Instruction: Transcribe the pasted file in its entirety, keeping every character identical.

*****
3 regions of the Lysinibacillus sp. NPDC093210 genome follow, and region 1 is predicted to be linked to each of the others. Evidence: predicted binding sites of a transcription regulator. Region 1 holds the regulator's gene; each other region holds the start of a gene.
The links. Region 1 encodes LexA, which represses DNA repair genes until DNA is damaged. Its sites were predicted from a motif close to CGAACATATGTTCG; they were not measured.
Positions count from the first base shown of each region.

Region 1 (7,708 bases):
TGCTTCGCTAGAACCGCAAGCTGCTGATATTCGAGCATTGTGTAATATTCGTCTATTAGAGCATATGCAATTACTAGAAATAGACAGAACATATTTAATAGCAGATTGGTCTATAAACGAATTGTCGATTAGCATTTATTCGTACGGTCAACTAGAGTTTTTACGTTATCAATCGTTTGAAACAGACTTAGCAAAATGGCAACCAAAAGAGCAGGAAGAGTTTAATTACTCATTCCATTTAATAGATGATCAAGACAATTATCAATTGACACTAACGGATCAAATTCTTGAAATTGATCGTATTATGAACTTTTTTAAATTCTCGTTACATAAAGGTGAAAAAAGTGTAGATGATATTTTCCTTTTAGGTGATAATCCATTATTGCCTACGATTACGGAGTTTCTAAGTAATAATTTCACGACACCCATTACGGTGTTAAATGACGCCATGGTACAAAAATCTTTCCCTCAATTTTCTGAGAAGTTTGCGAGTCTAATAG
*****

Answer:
3 regions of the Lysinibacillus sp. NPDC093210 genome follow, and region 1 is predicted to be linked to each of the others. Evidence: predicted binding sites of a transcription regulator. Region 1 holds the regulator's gene; each other region holds the start of a gene.
The links. Region 1 encodes LexA, which represses DNA repair genes until DNA is damaged. Its sites were predicted from a motif close to CGAACATATGTTCG; they were not measured.
Positions count from the first base shown of each region.

Region 1 (7,708 bases):
TGCTTCGCTAGAACCGCAAGCTGCTGATATTCGAGCATTGTGTAATATTCGTCTATTAGAGCATATGCAATTACTAGAAATAGACAGAACATATTTAATAGCAGATTGGTCTATAAACGAATTGTCGATTAGCATTTATTCGTACGGTCAACTAGAGTTTTTACGTTATCAATCGTTTGAAACAGACTTAGCAAAATGGCAACCAAAAGAGCAGGAAGAGTTTAATTACTCATTCCATTTAATAGATGATCAAGACAATTATCAATTGACACTAACGGATCAAATTCTTGAAATTGATCGTATTATGAACTTTTTTAAATTCTCGTTACATAAAGGTGAAAAAAGTGTAGATGATATTTTCCTTTTAGGTGATAATCCATTATTGCCTACGATTACGGAGTTTCTAAGTAATAATTTCACGACACCCATTACGGTGTTAAATGACGCCATGGTACAAAAATCTTTCCCTCAATTTTCTGAGAAGTTTGCGAGTCTAATAG